As a result of the October Revolution, the power of the Workers and Peasants Deputies was declared but in fact, a Bolsheviks dictatorship was established. The Constituent Assembly where Bolsheviks had a minority was dispersed. Primarily, Left SRs also held office, but after the Brest Peace, they opposed the government. After their attempt of at a Revolution on July 6, 1918, they were excluded from the Soviets. According to the Constitution of 1918, Russia was declared the Soviet Federative Socialist Republic. In this republic, the "exploitative classes" were deprived of their main civic rights. The representation of workers and peasants was not equal to the Soviets; one worker's vote was equal to 10 peasant votes. During the Civil War, local power was often delegated to emergency bodies, such as Revcoms or Committees of the Poor. The Soviet regime was supported by an oppressive political police, the Cheka.
Just after the October Revolution, all banks, railways, and some big enterprises were nationalized. In 1918, all private business was prohibited. In the countryside, "land socializing" was carried out where landlords' and public lands were shared between the peasants. However, during the Civil War, all "provisional exceeds" were confiscated from the peasants (so-called Prodrazverstka - provisional allocation). All provisions and essentials (from bread and clothes to coffins) were rationed and distributed according the authorities' orders, and all consumers were divided into categories in accordance with their social position. This system was named "War Communism". As an immediate result of War Communism, devastation and famine began. It was possible to survive only by using the black market. This was persecuted by the authorities, yet flourished in spite of all the bans.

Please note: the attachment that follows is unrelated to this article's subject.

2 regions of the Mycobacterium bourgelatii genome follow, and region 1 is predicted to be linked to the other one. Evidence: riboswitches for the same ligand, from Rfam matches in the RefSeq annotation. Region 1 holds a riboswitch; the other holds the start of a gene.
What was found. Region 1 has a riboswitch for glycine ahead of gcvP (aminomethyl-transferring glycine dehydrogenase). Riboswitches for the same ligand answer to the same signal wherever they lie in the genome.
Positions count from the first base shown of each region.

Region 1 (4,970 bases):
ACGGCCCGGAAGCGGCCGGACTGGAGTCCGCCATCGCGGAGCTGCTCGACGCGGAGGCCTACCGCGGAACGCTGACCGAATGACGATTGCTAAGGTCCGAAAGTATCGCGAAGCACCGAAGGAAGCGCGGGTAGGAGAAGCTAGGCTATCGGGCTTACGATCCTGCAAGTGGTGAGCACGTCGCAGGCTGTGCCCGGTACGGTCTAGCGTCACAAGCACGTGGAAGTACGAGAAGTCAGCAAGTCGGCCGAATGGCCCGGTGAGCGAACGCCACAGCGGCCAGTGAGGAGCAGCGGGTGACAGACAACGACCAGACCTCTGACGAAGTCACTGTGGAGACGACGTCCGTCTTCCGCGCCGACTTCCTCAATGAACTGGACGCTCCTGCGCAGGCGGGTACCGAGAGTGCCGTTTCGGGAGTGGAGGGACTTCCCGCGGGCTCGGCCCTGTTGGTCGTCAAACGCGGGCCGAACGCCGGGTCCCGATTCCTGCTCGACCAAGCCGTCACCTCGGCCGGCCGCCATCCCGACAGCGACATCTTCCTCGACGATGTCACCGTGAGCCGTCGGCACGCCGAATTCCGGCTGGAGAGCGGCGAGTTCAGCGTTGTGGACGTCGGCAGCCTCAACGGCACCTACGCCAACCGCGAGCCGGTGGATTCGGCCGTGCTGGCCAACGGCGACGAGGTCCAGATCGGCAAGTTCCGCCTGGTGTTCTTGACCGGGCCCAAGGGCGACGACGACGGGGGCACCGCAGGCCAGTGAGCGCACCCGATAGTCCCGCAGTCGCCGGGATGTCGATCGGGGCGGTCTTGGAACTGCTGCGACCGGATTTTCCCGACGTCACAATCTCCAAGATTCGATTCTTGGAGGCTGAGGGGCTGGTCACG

From its first days, the Bolshevik dictatorship was based on coercion and the suppression of any opposition. The assassination of M.S. Uritsky (head of the Petrograd Cheka) and the attempt on the life of V.I. Lenin became the excuse for the Red Terror. Mass executions of hostages and extra-judicial executions of people for belonging to the exploitative class were common practice. Tens of thousands of military officers, clerks and businessmen were killed. The former Russian Emperor was shot with all his family and many Great Princes shared the same fate.
Figures in the Tsarist regime guilty of organizing Jewish pogroms and the propaganda of pogroms also fell victims to the Red Terror. For instance, archpriest I. Vostorgov, the Minister of Justice of the Tsarist government, I.G. Shcheglovitov, a founder of anti-Semitism on a racist basis, and M.O. Menshikov, plus many figures of the Black Hundred. The terror caused by the Reds led to counter-terrorism and cruelty by the Whites.
The take-over of power by the Bolsheviks and the separate peace treaty with Germany faced mass, although discrete, resistance. In 1918, rebellions lead by the SRs spread over Russia. Because of an insurrection by the Czechoslovak Corps, anti-Bolsheviks controlled the territory from the Volga to the Far East. Primarily, the Socialist Committee of the Constituent Assembly held power there, but a revolt established the dictatorship of Admiral A.V. Kolchak. Admiral Kolchak declared himself "the governor of Russia". In the South, the Volunteer Army allied with Don and Kuban Cossacks and fought against the Bolsheviks. In the beginning of 1918, the Ukraine was occupied by Germans who set up the puppet regime of Hetman Skoropadsky. After the defeat of Germany in the war, in most parts of the Ukraine, the National-Socialist Directory headed by S. Petliura took power.